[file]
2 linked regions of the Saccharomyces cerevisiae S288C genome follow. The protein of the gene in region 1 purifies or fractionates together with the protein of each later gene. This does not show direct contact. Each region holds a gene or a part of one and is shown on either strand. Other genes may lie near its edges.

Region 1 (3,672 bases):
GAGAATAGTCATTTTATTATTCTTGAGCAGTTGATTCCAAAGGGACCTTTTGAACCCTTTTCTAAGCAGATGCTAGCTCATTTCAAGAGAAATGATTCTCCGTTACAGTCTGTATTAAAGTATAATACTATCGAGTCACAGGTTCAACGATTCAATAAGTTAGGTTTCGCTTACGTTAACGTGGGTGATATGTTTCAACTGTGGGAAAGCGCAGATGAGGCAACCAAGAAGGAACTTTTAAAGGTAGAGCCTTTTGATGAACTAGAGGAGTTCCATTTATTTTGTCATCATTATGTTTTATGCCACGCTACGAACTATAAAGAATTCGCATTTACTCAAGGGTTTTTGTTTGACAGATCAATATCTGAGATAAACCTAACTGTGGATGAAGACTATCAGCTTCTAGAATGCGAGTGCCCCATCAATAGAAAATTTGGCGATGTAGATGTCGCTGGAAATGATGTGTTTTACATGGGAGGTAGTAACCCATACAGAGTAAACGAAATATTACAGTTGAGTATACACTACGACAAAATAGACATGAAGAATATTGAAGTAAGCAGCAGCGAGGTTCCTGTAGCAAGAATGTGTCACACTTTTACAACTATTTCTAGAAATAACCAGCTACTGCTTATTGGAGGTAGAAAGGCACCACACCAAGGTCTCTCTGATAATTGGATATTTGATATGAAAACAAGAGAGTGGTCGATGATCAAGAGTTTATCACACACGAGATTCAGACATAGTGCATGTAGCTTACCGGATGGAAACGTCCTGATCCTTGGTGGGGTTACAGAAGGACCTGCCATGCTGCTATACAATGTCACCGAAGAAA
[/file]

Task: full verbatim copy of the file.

2 linked regions of the Saccharomyces cerevisiae S288C genome follow. The protein of the gene in region 1 purifies or fractionates together with the protein of each later gene. This does not show direct contact. Each region holds a gene or a part of one and is shown on either strand. Other genes may lie near its edges.

Region 1 (3,672 bases):
GAGAATAGTCATTTTATTATTCTTGAGCAGTTGATTCCAAAGGGACCTTTTGAACCCTTTTCTAAGCAGATGCTAGCTCATTTCAAGAGAAATGATTCTCCGTTACAGTCTGTATTAAAGTATAATACTATCGAGTCACAGGTTCAACGATTCAATAAGTTAGGTTTCGCTTACGTTAACGTGGGTGATATGTTTCAACTGTGGGAAAGCGCAGATGAGGCAACCAAGAAGGAACTTTTAAAGGTAGAGCCTTTTGATGAACTAGAGGAGTTCCATTTATTTTGTCATCATTATGTTTTATGCCACGCTACGAACTATAAAGAATTCGCATTTACTCAAGGGTTTTTGTTTGACAGATCAATATCTGAGATAAACCTAACTGTGGATGAAGACTATCAGCTTCTAGAATGCGAGTGCCCCATCAATAGAAAATTTGGCGATGTAGATGTCGCTGGAAATGATGTGTTTTACATGGGAGGTAGTAACCCATACAGAGTAAACGAAATATTACAGTTGAGTATACACTACGACAAAATAGACATGAAGAATATTGAAGTAAGCAGCAGCGAGGTTCCTGTAGCAAGAATGTGTCACACTTTTACAACTATTTCTAGAAATAACCAGCTACTGCTTATTGGAGGTAGAAAGGCACCACACCAAGGTCTCTCTGATAATTGGATATTTGATATGAAAACAAGAGAGTGGTCGATGATCAAGAGTTTATCACACACGAGATTCAGACATAGTGCATGTAGCTTACCGGATGGAAACGTCCTGATCCTTGGTGGGGTTACAGAAGGACCTGCCATGCTGCTATACAATGTCACCGAAGAAA